A good quote follows:

"Men describe her as a trickster, and although she loves Davy Jones’ he betrays her because she doesn’t wait for him to come ashore after his ten years of serving her. Elizabeth, however, the white character, isn’t punished for her sexuality like Tia is because in the end she chooses devotion to her more powerful husband."

(Taken from the May 29th post mentioned above)

Basically, Disney chooses the fate of those who are sexual not only by how they express that sexuality (Tia by choosing who and when she wants to, and Elizabeth within the marriage union).

Although I noticed in the comments that there is further research done by the writer of the post and also the other members of the "blog collective", I think this was a well thought-out analysis of sexuality and race within the movies.

Moving on to the next blog, New Game Plus, another sort of collective (although the majority of posts are made by Ariel Wetzel, an undergraduate college student). This blog focuses mostly on the experience of gaming as a female and gender issues within games.

I feel like an important thing to post is Ariel's definition of feminism taken from her FAQ.

"I prefer bell hook’s definition: “feminism is a movement to end sexism, sexist exploitation, and oppression.” If you agree with those goals, then you can consider yourself a feminist."

That is Wetzel's definition, and the view from which she makes her post, which is what I think makes her blog really interesting. There are many blogs on feminism and gender in gaming, but I feel by making her stance well-known and clear, it really helps understand where she is coming from.

A highlight in the blog is a series of posts called: Characters Done Right. The bloggers highlight female characters that they feel the game developers made in a positive way. This is an important part of the blog, in my opinion, because it not only shows that the gaming industry CAN create characters that are female, complex and not victims, but it also helps balance the criticism of the gaming industry. By giving examples of what female characters SHOULD be like, it constructively criticizes the industry rather than just giving no examples of what it should be like and calling it a day.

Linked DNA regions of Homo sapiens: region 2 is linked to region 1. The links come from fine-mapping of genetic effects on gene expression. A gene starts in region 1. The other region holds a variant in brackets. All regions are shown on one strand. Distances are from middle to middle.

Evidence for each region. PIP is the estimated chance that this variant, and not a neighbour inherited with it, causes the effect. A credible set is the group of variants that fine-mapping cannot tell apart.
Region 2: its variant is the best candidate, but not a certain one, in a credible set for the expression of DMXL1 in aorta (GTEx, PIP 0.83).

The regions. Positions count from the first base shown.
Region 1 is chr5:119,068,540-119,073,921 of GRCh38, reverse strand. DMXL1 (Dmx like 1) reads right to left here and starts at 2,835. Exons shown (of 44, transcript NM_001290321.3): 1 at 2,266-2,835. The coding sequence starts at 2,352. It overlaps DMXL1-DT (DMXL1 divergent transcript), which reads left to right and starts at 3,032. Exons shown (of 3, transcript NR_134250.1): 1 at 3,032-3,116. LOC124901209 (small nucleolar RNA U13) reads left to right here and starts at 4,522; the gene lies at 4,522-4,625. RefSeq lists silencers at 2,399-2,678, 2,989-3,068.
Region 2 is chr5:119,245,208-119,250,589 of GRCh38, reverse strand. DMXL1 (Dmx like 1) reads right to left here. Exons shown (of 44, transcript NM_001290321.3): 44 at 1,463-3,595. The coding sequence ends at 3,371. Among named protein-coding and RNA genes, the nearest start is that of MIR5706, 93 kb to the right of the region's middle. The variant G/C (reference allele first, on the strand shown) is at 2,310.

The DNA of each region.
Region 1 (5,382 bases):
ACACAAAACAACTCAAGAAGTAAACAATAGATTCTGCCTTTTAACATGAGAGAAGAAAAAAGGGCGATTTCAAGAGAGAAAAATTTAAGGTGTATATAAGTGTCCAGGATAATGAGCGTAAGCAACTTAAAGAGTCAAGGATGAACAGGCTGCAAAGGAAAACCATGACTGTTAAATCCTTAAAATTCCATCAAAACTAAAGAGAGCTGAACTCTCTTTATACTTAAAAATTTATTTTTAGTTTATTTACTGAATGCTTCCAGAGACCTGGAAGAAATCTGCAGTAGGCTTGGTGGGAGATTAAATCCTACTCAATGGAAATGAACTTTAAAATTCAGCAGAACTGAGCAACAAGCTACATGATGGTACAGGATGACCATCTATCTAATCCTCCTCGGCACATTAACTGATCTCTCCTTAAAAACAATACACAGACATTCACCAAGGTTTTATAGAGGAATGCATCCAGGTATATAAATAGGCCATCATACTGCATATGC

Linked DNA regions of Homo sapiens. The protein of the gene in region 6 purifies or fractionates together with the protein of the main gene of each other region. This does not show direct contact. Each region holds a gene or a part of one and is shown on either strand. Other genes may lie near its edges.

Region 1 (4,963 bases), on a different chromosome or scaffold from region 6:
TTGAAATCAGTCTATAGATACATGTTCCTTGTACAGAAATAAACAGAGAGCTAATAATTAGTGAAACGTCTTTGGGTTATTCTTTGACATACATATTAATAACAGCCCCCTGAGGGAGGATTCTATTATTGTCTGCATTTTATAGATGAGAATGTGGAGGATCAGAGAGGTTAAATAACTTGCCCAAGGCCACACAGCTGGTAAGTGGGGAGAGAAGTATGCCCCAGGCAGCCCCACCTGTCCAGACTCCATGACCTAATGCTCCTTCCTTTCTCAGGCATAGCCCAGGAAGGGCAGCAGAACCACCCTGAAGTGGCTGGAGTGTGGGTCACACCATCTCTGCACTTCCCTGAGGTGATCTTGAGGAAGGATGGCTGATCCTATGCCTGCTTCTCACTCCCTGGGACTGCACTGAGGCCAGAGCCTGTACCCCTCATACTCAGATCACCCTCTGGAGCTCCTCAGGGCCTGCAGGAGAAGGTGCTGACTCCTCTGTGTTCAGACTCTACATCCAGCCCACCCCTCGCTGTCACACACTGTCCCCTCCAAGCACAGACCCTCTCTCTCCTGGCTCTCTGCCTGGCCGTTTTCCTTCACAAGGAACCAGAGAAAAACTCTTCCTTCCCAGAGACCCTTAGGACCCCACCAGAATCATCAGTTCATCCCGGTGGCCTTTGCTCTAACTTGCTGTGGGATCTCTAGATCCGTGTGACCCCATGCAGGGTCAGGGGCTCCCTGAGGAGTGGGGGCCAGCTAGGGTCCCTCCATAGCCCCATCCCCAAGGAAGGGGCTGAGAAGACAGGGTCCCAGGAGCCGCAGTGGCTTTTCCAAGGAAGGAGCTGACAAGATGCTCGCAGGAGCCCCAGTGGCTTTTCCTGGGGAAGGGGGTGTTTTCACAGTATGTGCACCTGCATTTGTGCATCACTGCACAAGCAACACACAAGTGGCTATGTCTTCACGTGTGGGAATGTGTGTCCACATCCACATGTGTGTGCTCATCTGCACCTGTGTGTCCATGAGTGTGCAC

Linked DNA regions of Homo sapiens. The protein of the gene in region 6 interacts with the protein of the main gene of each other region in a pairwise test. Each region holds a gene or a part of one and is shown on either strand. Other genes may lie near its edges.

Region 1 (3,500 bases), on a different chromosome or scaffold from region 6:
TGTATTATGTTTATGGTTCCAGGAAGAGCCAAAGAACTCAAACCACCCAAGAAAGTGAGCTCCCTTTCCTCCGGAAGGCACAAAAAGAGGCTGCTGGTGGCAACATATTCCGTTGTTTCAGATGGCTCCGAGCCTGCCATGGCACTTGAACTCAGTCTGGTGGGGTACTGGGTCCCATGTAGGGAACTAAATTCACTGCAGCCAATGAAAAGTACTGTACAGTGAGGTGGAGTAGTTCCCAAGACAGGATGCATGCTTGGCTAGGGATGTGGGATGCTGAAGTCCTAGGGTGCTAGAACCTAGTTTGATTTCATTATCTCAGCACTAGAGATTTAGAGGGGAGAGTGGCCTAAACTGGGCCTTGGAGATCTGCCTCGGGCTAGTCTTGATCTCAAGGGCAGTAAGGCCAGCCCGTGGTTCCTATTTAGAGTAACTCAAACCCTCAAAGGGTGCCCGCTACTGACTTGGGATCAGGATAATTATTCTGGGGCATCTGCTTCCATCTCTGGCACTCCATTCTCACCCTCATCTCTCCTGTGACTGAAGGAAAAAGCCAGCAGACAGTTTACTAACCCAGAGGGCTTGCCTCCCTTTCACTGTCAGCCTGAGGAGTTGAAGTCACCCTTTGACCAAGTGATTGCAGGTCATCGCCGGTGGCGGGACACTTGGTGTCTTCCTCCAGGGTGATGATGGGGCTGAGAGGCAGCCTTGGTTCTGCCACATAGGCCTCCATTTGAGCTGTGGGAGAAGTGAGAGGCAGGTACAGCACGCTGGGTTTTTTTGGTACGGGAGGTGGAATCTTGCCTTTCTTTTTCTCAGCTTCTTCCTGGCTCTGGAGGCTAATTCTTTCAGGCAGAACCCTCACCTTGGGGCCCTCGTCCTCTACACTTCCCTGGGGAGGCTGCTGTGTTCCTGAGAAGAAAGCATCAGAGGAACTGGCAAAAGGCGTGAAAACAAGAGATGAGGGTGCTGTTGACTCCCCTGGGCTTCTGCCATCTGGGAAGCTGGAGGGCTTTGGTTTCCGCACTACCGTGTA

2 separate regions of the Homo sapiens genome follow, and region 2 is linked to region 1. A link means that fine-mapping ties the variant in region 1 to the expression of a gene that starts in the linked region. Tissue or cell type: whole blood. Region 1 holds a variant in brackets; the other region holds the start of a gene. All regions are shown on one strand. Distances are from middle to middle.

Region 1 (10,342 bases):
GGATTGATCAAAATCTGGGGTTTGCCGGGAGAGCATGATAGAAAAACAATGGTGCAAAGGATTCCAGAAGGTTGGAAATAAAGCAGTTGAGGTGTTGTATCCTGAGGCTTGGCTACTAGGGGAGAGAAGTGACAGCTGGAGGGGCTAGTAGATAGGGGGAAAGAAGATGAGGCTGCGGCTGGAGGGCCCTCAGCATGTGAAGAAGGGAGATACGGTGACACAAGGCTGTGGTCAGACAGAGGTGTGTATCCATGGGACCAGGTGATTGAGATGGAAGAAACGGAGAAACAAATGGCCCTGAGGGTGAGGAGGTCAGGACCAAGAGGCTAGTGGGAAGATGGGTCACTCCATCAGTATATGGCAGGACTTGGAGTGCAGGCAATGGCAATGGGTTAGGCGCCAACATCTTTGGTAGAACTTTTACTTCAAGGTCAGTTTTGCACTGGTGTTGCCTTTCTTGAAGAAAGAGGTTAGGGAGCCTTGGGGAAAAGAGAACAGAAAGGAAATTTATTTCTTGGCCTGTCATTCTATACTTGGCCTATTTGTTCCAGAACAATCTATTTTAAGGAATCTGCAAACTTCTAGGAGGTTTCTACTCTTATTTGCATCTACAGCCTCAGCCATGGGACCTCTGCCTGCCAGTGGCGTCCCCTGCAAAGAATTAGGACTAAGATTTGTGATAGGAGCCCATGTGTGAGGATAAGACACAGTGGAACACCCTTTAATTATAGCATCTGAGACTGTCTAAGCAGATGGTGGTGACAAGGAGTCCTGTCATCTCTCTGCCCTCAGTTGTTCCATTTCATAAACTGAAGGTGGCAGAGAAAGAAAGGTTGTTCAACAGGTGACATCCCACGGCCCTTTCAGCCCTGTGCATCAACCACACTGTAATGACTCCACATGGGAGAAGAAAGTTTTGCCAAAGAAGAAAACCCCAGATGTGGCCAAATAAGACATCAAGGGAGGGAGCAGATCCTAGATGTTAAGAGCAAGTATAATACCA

All in all, New Game Plus is one of the most enjoyable gaming and gender blogs out there. It's well-written, yet at the same time a bit wry and comedic. I put this at the top of my recommendation list for someone just getting into the the world of gender and gaming.

The last blog to be (briefly) covered is that of Girl in the Machine , a "blog collective" consisting of "two girls and a gay guy" (according to their FAQ).

This blog is updated 3x a week, by all 3 of the posters, each with their own individual flavour of writing and topics.

The topics covered are vast and varied, from their latest entry (as of July 23, 2007) on civil unions and marriages within the Sims 2, to the exposure of the "Grand Dominatrix Phenomena" of video games.

This blog is also one of my favourites as I love that it gives three different bloggers' perspectives, and mentions things within games that I may not have seen without their pointing it out.

If you get a chance, check it out, it is a newly formed blog and really interesting to read!!

See You in Azeroth!

1 comment:

Ariel said...

Thanks for linking to New Game Plus & my Pirates post on the Feminist SF blog. It's great to have such positive feedback on my writing and content.